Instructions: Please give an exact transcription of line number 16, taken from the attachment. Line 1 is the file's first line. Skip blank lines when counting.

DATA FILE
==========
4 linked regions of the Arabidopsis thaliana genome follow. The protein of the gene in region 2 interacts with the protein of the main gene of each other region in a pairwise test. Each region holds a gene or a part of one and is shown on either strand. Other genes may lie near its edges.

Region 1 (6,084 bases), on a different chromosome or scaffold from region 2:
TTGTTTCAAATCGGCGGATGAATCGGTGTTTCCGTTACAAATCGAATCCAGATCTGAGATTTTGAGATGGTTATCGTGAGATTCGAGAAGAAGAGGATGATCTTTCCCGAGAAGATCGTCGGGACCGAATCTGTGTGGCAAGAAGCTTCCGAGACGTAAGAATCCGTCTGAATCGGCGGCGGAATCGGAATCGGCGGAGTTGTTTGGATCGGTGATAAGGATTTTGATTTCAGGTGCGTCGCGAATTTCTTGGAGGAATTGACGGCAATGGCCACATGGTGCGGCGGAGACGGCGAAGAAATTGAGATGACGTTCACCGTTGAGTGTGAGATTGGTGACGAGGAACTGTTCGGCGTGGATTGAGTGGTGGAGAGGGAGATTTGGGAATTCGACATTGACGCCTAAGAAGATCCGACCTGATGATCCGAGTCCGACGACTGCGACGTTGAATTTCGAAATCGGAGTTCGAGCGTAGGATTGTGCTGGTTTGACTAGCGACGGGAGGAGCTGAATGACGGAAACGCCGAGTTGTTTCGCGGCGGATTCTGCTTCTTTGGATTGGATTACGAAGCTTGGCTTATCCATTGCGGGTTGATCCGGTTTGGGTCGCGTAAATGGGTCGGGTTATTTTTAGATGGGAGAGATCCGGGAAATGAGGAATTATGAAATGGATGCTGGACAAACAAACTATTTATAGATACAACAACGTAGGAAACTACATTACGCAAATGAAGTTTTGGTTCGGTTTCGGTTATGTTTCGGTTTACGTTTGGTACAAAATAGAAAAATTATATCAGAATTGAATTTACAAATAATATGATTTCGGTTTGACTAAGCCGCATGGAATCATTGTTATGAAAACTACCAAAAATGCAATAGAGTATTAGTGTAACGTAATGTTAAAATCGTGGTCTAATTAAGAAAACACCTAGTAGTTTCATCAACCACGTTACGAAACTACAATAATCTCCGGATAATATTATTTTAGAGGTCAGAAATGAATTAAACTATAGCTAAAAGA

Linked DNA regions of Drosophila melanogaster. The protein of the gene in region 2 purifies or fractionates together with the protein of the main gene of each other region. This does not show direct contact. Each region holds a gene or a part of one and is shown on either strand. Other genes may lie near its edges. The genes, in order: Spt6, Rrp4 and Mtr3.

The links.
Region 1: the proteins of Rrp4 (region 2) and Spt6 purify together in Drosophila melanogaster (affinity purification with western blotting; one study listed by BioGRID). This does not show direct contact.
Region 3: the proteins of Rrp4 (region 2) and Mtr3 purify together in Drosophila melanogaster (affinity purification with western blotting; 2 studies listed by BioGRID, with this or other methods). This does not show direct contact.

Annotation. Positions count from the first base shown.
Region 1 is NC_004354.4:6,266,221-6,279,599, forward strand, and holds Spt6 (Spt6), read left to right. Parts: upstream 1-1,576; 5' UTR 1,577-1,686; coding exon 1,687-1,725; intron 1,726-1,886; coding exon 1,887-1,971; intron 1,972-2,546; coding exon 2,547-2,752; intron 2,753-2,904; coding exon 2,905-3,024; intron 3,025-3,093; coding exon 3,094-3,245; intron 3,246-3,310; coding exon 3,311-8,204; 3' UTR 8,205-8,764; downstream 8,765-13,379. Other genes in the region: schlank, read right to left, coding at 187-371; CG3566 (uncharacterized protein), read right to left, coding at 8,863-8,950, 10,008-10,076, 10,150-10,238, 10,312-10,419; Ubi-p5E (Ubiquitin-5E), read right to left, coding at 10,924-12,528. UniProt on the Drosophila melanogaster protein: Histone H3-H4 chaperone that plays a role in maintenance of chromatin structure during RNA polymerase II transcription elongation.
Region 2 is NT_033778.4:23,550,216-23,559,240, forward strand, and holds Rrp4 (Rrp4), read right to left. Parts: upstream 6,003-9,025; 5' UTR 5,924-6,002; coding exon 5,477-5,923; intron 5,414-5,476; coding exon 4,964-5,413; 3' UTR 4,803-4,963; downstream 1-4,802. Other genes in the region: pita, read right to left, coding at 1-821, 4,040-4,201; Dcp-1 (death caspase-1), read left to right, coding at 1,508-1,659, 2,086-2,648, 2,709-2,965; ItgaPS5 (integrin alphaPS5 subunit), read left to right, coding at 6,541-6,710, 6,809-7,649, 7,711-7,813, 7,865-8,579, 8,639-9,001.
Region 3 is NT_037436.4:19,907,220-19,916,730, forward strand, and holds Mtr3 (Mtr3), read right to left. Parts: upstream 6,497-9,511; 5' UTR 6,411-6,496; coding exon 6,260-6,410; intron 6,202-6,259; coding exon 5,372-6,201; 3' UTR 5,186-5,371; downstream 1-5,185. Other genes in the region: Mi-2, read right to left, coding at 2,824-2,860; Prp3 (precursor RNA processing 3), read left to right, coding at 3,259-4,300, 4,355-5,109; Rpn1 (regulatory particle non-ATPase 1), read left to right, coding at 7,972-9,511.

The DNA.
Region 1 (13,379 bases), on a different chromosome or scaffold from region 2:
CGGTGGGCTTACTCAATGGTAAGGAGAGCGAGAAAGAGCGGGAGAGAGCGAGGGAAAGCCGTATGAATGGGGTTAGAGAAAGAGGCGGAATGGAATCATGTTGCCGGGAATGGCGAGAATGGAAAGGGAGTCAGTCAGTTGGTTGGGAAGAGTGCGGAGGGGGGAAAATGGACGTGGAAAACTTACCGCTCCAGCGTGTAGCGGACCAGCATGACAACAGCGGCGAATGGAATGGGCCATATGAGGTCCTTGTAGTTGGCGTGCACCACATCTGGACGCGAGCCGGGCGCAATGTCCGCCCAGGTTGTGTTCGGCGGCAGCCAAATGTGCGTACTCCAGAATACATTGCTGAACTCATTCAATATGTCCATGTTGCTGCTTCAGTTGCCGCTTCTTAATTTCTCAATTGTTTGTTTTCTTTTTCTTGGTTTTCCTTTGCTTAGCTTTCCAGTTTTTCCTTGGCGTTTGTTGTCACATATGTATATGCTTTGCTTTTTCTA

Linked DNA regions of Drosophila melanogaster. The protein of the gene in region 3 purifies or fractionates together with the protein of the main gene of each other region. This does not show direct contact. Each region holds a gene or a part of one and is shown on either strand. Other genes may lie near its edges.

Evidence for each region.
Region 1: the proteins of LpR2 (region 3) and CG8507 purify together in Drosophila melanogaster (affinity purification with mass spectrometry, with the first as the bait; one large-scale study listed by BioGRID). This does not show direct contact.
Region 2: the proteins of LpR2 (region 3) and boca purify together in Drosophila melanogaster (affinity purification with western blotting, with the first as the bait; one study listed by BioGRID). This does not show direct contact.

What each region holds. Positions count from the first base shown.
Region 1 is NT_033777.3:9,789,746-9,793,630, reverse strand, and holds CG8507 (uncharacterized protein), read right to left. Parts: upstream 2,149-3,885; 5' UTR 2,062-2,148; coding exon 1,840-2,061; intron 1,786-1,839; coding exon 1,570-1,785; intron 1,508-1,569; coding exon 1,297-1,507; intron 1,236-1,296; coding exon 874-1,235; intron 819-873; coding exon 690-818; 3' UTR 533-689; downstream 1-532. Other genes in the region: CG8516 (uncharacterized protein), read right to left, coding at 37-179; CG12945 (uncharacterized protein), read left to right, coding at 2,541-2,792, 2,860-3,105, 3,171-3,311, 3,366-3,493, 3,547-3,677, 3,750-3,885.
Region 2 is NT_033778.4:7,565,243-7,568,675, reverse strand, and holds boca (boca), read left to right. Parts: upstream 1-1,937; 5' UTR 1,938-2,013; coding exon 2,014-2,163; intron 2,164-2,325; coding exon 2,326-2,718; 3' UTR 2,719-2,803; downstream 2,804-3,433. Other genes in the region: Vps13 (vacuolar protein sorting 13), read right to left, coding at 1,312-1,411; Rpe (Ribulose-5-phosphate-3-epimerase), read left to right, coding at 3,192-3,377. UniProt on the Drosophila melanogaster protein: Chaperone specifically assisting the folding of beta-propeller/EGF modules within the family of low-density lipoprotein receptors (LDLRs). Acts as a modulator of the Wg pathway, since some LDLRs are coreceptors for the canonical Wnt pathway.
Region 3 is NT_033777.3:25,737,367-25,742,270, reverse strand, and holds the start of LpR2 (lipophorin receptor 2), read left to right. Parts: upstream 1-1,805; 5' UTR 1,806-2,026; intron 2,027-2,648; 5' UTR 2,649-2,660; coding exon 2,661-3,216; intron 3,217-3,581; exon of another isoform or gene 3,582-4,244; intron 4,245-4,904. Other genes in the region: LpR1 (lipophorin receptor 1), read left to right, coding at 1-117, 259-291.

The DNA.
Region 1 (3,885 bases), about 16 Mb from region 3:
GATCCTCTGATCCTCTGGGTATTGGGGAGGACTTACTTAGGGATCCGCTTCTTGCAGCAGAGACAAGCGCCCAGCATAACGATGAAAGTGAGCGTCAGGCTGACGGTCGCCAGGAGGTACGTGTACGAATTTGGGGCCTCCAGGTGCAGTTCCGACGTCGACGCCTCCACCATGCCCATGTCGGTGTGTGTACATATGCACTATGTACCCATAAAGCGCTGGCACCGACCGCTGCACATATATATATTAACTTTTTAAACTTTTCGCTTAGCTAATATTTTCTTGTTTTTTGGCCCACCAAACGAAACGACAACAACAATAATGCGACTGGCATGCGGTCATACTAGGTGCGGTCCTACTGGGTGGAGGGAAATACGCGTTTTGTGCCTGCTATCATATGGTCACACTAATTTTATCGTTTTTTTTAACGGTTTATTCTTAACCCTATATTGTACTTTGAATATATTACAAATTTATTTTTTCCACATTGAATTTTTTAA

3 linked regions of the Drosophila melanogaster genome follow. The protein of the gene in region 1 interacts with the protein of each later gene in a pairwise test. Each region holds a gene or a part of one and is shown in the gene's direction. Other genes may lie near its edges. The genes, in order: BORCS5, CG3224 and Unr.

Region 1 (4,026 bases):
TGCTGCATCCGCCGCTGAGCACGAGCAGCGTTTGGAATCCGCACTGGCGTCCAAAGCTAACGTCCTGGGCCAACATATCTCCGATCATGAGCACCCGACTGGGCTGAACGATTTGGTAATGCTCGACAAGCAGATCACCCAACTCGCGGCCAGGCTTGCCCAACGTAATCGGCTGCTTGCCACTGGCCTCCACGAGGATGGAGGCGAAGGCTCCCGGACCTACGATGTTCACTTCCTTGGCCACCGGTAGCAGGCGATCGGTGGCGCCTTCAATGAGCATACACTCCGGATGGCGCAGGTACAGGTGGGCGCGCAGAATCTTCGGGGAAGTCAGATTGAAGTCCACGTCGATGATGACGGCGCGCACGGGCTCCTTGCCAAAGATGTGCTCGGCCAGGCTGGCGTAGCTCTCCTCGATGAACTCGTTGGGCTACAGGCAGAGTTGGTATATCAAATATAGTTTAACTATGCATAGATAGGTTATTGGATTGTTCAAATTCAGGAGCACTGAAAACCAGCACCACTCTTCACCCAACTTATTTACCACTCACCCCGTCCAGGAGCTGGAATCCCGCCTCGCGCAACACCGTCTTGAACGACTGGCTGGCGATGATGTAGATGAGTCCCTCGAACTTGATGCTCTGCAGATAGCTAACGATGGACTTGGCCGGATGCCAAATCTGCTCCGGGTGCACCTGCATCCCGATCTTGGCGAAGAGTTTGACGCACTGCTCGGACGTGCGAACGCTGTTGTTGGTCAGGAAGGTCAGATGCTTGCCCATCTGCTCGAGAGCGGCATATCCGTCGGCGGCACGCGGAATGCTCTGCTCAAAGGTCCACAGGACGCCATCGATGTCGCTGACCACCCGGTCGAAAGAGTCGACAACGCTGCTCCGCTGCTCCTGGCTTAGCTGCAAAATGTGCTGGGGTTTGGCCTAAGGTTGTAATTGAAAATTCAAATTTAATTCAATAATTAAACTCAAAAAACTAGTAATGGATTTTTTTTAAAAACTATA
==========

Evidence for each region.